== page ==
Oracle. Managing Text with Oracle8TM ConText Cartridge. An Oracle Technical White Paper (1997)Google Scholar
  23. 23.
    Paice, C. D.: The Automatic Generation of Literature Abstracts: An Approach Based on the Identification of Self-Indicating Phrases. In: Oddy, R.N., Robertson, S.E., van Rijbergen, C.J., Williams, P.W. (eds.): Information Retrieval Research. Butterworths, London (1981) 172–191Google Scholar
  24. 24.
    Paice, C.D., Jones, P.A.: The Identification of Important Concepts in Highly Structured Technical Papers. In: Proceedings of the 16th Annual International ACM/SIGIR Conference on Research and Development in Information Retrieval, Pittsburgh, Pennsylvania (1993) 69–78Google Scholar
  25. 25.
    Salton, G., Buckley, C.: Improving Retrieval Performance by Relevance Feedback. Journal of the American Society for Information Science 41,4 (1990) 288–297CrossRefGoogle Scholar
  26. 26.
    Salton, G., McGill, M.J.: Introduction to Modern Information Retrieval. McGraw-Hill, New York (1983)MATHGoogle Scholar
  27. 27.
    Teufel, S., Moens, M.: Sentence Extraction as a Classification Task. In: Proceedings of ACL/EACL Workshop on Intelligent Scalable Text Summarization, Madrid, Spain (1997) 58–65Google Scholar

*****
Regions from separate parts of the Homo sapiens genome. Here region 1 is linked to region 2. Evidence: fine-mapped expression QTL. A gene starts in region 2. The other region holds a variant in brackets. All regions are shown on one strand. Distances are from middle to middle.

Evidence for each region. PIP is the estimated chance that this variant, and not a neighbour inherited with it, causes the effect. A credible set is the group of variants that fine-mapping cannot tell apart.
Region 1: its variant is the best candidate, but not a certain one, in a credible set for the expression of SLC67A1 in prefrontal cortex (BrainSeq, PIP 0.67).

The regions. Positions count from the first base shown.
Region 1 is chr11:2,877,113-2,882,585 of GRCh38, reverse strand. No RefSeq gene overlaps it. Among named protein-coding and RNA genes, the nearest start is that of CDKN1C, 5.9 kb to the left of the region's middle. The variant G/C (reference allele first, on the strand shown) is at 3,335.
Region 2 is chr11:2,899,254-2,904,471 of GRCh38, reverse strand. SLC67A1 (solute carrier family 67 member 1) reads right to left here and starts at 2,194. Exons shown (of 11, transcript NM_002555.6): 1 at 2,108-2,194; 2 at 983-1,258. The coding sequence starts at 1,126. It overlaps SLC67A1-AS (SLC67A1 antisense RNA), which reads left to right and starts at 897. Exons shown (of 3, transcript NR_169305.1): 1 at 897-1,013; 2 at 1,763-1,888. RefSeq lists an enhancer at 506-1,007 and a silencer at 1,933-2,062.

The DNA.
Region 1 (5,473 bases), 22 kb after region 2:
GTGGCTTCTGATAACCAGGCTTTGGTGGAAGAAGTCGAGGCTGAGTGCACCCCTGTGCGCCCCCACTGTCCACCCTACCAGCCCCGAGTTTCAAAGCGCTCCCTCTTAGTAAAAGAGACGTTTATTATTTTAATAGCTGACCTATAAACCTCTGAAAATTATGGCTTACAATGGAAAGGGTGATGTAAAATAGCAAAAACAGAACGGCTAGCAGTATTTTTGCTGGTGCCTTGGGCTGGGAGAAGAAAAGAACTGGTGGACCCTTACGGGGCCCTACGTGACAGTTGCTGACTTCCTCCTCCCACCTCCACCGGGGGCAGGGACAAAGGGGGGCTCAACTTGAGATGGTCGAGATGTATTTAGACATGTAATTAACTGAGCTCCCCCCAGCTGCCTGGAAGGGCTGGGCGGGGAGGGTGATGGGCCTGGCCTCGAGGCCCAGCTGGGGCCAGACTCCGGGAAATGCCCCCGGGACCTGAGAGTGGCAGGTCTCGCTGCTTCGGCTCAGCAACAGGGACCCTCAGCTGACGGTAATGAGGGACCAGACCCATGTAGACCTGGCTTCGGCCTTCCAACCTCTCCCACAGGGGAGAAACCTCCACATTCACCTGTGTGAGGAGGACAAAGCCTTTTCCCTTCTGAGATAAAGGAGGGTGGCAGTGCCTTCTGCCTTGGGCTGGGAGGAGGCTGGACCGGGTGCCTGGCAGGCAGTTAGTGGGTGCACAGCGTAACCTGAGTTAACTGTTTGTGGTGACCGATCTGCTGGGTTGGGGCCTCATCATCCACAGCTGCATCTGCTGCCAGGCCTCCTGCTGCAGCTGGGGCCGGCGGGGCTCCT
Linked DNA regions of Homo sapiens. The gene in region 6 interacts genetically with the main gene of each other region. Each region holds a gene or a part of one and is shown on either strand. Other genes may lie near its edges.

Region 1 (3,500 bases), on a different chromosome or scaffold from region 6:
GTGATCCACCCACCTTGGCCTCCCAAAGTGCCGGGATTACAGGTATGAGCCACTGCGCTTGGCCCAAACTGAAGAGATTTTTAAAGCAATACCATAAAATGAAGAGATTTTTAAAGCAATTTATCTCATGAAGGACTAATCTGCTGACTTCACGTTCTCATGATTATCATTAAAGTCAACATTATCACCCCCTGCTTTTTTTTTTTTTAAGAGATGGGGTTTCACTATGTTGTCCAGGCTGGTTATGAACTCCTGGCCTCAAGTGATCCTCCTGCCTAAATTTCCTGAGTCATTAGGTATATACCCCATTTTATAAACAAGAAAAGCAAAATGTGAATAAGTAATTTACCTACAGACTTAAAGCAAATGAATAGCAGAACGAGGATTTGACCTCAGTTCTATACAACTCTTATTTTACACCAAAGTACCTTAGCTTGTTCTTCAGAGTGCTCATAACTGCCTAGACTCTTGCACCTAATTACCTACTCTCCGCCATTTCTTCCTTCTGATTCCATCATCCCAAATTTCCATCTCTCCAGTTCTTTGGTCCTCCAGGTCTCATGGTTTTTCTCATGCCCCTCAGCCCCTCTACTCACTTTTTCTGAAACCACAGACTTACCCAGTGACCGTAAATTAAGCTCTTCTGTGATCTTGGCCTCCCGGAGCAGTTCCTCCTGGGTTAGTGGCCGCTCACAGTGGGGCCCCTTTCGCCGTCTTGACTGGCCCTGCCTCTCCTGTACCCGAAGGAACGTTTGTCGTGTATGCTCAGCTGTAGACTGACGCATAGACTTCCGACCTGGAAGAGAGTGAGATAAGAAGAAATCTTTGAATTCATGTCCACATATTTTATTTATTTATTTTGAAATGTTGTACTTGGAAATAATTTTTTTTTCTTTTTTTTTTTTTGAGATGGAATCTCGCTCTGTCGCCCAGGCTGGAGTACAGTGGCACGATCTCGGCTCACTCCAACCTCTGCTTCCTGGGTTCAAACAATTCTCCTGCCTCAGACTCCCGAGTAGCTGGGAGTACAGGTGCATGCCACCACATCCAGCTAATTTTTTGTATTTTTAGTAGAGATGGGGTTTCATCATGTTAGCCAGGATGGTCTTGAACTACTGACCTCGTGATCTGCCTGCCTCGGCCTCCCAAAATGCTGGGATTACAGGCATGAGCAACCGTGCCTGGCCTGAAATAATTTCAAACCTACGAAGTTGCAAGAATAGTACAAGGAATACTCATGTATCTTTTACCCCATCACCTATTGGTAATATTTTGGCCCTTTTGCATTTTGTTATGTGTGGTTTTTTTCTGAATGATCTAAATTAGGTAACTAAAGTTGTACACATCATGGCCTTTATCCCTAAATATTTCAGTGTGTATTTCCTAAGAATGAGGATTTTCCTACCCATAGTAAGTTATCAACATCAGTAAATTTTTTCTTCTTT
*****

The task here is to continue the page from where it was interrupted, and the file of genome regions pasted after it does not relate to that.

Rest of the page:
28. 28.
    Tombros, A., Sanderson, M.: Advantages of Query Biased Summaries in Information Retrieval. In: Proceedings of the 21st Annual International ACM/SIGIR Conference on Research and Development in Information Retrieval, Melbourne, Australia (1998) 2–10Google Scholar
  29. 29.
    Voorhees, E.M.: Query Expansion Using Lexical-Semantic Relations. In: Proceedings of the 17th Annual International ACM/SIGIR Conference on Research and Development in Information Retrieval, Dublin, Ireland (1994) 61–69Google Scholar

Copyright information

© Springer-Verlag Berlin Heidelberg 1999

Authors and Affiliations

  • Manuel J. Maña López
    • 1
  • Manuel de Buenaga Rodríguez
    • 2
  • José María Gómez Hidalgo
    • 2
  1. 1.Departamento de Lenguajes y Sistemas InformáticosUniversidad de VigoOrenseSpain
  2. 2.Departamento de Inteligencia ArtificialUniversidad Europea de Madrid – CEESMadridSpain

Personalised recommendations